I recently had the unexpected opportunity to eat again in the first restaurant I ever visited in Florence. What made it so surprising was that I wasn’t in Italy.
I was more than 4,300 miles away, in Washington, D.C. There for work, the group with which I was dining announced we’d be going to Acqua al 2. Even though more than 15 years had passed since I’d eaten at Acqua al 2 in Florence, I recognized the name immediately, and excitedly went online to find out if the Washington restaurant was related. Indeed it is.
Acqua al 2 first opened in Florence in 1978. It landed in D.C. many years later when one of the restaurant’s partners, originally from Washington, decided to move back home. When he did, he and another individual opened a sibling to the original restaurant in the Eastern Market of the District of Columbia.
The original Acqua al 2 was recommended to me by a friend in Italy when I made my first visit to Florence. The food was delicious (I had risotto) and the restaurant was warm and welcoming, which I greatly appreciated that night because it was a cold, rainy evening in January. The clientele was a mix of tourists and locals.
I didn’t return to Florence for many years and for a reason I can’t explain, I never returned to Acqua al 2 (probably due to the fact there are so many restaurants in Florence to try).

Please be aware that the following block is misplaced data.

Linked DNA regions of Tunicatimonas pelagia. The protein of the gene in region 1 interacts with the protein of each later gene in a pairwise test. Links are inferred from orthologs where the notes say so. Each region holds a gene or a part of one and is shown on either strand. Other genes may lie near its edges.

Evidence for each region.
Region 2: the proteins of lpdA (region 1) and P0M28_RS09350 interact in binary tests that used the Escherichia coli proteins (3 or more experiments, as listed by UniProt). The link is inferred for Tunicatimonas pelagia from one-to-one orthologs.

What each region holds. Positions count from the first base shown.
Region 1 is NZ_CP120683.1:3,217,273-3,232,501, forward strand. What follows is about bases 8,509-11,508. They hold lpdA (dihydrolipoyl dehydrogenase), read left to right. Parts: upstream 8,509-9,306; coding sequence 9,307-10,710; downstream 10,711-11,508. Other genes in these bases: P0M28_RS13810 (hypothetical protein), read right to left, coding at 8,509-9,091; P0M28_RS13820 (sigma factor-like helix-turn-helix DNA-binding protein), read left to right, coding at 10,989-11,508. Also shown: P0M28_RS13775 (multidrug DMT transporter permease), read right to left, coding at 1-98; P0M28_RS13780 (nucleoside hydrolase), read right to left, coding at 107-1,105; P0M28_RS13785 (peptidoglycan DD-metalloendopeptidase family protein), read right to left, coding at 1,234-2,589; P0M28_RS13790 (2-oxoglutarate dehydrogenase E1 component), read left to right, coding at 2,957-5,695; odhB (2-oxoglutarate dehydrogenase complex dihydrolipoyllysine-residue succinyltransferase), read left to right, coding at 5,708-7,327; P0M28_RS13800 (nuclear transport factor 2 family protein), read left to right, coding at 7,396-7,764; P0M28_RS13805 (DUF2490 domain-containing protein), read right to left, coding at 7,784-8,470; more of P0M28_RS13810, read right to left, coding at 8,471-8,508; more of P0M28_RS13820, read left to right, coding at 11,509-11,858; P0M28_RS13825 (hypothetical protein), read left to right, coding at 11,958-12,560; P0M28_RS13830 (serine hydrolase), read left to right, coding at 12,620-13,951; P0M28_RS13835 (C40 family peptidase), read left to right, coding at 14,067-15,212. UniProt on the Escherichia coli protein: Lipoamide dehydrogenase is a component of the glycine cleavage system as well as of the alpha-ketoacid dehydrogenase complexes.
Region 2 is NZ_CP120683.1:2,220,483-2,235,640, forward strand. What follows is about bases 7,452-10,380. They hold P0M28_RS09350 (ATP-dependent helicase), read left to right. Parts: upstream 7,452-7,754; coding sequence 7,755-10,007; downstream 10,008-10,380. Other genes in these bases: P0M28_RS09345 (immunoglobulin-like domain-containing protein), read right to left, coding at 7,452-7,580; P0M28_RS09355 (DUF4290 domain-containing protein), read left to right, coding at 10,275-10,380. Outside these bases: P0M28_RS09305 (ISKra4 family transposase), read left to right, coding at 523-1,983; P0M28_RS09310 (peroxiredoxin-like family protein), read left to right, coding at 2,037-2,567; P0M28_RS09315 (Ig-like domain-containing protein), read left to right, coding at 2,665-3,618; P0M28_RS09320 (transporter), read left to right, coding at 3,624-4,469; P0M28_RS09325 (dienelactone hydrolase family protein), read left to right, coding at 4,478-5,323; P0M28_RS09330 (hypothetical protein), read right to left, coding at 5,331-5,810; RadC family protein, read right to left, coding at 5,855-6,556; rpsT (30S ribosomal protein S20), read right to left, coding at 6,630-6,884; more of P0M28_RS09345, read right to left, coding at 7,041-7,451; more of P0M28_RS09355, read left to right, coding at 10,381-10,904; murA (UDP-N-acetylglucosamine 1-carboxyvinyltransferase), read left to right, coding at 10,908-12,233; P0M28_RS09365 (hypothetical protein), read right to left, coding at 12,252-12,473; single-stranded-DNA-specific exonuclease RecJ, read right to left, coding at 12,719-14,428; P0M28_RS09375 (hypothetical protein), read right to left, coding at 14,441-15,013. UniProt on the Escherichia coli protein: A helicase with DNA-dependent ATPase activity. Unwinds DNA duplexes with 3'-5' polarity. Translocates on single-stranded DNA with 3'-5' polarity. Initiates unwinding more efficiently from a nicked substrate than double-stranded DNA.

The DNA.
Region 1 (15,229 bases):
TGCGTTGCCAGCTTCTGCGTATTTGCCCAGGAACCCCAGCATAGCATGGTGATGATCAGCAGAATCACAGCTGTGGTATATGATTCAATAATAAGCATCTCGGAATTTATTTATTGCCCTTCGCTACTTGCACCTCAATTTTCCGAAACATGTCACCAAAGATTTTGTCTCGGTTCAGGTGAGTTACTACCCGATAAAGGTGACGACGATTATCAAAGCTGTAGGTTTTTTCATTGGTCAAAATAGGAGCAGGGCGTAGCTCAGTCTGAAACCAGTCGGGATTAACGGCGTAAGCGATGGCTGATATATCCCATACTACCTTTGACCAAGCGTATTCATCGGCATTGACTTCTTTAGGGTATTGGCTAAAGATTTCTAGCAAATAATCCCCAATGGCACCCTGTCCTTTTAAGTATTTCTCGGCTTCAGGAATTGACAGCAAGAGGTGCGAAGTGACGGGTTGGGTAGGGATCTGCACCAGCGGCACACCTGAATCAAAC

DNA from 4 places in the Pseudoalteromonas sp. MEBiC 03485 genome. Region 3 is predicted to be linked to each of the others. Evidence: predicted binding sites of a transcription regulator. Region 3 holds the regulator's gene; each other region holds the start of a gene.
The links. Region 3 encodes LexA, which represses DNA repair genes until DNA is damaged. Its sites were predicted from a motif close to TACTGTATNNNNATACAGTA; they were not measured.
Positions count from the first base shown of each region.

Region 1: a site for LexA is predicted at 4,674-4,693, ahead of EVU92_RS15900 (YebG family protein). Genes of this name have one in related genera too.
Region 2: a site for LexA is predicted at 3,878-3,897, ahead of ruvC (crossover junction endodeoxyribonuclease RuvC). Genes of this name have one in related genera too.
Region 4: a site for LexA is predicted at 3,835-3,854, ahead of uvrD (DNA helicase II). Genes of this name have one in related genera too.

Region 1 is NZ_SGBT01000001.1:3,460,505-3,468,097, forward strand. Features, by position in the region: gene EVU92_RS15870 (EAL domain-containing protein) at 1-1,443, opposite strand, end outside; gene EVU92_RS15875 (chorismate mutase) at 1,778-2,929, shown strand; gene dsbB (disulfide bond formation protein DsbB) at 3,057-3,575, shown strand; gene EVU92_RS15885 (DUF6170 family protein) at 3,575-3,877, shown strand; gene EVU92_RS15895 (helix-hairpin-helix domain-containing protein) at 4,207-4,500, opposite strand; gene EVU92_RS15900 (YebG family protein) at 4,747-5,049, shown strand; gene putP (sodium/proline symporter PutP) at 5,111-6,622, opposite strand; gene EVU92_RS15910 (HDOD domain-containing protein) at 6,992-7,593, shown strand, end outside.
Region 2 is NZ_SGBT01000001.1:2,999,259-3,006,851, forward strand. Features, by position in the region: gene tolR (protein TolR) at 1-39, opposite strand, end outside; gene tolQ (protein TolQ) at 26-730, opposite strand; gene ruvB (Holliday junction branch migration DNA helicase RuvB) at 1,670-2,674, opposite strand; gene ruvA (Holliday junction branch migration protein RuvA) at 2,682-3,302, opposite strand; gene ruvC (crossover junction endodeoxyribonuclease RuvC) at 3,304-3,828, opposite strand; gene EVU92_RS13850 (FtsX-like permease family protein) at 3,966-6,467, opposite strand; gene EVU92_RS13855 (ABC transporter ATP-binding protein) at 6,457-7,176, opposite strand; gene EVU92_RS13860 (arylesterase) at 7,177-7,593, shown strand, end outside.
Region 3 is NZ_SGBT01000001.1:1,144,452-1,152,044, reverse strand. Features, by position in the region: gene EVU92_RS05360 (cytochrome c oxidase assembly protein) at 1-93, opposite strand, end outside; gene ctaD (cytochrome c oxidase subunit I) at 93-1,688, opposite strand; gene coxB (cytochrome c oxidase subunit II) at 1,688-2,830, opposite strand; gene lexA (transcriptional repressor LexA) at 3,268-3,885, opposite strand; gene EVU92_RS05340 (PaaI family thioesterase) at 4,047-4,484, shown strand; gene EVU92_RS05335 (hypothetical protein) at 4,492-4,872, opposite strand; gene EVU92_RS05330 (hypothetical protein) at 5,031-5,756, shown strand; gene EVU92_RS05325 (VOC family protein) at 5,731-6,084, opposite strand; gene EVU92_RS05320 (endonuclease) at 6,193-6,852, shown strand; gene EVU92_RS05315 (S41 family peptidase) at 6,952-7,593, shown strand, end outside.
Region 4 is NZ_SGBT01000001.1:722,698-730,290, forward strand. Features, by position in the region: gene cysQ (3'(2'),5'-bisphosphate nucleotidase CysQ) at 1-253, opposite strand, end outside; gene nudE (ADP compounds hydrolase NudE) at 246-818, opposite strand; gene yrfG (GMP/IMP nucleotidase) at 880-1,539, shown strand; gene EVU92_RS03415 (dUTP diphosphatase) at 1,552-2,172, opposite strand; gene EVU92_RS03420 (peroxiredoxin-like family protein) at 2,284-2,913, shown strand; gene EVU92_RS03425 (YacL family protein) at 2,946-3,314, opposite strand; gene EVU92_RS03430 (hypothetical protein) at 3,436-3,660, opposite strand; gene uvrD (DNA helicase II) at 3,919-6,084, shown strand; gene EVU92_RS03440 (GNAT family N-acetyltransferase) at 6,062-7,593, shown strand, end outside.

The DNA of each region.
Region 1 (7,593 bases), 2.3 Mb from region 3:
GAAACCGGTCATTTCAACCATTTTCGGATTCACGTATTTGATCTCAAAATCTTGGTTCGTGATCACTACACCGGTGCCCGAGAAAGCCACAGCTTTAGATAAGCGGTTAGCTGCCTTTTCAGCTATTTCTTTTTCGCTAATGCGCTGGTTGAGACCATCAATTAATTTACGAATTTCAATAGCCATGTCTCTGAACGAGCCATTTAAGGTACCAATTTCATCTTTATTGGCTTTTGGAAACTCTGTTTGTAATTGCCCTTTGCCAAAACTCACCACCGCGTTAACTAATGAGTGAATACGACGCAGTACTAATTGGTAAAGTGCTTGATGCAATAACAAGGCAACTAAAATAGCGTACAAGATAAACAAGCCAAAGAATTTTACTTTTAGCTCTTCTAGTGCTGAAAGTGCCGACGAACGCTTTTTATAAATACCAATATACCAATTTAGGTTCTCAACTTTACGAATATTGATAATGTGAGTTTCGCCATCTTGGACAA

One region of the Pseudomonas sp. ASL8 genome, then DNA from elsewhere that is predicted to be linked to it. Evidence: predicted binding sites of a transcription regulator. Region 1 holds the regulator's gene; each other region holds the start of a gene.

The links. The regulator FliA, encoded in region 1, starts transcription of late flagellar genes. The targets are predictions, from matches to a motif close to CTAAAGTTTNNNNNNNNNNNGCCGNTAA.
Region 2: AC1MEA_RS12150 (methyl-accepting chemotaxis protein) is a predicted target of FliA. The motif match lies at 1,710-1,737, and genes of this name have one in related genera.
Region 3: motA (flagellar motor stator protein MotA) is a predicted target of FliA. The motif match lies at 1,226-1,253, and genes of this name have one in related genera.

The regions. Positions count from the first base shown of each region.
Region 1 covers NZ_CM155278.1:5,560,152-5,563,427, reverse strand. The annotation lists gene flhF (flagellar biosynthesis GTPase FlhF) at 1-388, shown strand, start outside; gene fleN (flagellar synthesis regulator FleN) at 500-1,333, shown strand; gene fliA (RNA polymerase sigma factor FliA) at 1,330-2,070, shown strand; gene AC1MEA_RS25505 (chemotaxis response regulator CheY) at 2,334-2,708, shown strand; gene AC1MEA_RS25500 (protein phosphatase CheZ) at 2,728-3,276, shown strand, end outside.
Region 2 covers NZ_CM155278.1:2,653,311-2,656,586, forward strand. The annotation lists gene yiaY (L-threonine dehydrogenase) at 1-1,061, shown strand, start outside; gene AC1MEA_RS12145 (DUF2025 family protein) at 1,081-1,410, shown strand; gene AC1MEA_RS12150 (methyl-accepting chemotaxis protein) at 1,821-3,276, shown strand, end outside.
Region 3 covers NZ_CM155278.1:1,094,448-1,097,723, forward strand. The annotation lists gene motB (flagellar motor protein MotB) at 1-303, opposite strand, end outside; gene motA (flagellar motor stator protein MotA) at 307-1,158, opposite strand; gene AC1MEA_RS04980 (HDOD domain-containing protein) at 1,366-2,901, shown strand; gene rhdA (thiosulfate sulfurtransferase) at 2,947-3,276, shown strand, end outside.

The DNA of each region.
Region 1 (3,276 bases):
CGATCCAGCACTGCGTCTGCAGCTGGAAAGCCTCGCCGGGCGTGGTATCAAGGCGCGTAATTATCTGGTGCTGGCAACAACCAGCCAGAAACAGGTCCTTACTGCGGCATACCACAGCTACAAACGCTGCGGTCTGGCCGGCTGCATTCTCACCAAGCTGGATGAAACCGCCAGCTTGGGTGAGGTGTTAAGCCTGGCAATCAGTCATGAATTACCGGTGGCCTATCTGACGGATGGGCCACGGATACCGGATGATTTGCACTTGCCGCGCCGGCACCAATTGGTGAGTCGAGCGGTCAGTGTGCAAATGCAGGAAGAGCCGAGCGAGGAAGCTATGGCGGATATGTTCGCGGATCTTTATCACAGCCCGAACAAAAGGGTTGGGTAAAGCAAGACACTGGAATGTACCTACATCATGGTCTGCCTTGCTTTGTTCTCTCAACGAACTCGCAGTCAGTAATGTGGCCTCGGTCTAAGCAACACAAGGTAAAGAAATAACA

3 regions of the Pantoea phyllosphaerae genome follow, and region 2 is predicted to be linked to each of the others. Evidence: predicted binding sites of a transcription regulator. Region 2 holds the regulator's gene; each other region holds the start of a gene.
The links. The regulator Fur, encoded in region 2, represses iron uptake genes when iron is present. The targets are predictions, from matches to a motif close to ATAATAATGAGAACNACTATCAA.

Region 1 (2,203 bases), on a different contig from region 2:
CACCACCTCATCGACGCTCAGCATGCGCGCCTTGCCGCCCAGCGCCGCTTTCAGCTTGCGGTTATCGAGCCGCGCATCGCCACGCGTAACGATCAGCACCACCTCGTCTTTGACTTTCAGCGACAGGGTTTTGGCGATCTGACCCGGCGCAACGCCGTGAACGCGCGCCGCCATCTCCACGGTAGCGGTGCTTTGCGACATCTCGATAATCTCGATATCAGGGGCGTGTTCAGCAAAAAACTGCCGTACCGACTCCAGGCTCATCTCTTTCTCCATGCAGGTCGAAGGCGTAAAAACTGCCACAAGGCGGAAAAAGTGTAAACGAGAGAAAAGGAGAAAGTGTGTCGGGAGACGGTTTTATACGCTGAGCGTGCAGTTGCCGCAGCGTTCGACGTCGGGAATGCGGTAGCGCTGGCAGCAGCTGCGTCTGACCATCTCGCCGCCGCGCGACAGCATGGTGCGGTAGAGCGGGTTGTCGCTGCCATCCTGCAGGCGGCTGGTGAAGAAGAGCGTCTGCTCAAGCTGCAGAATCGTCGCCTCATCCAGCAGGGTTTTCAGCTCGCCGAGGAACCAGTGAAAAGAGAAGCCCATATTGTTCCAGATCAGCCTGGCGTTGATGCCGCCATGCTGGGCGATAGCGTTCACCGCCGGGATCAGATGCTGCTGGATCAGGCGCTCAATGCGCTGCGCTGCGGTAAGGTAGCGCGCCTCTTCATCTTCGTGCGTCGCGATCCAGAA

Once I found out we were headed to the D.C. Acqua al 2, I became curious to see if the Washington experience would be as good as the Italy evening. Upon arrival, I was comforted by a similar rustic décor and a menu that mimicked the best in Italy: carpaccio di manza (thin slices of raw beef tenderloin topped with arugula, grape tomatoes and shaved Parmesan); insalata di rucola e pera (arugula, Bosc pear and Parmesan); farfalline alla zucca (bowtie pasta with seasonal squash, garlic and rosemary) are just a few of the offerings that tempted me. I ended up ordering the insalata di rucola e pera and a filetto all’aceto balsamico (filet mignon cooked in a balsamic reduction sauce) and savored every bite.
Sitting at a long table with a large group made the experience feel even more Italian, as family and food play such an important part of Italian culture and restaurants are often filled with entire families eating together.
Acqua al 2 in D.C. (at 212 Seventh St. SE) offers a selection of assaggio, or samplers, which is a great way to experience several delicious dishes. The restaurant also carries on the tradition started at the original Acqua al 2 of adorning some walls with plates signed by patrons. Aside from English being the language spoken, Acqua al 2 in D.C. made me feel like I was back in Italy, among friends, eating dinner, sharing stories and laughing. Next time I’m in Florence, I think I’ll finally have to return to the original!
-post by JG
(top photo and three small photos courtesy Acqua al 2)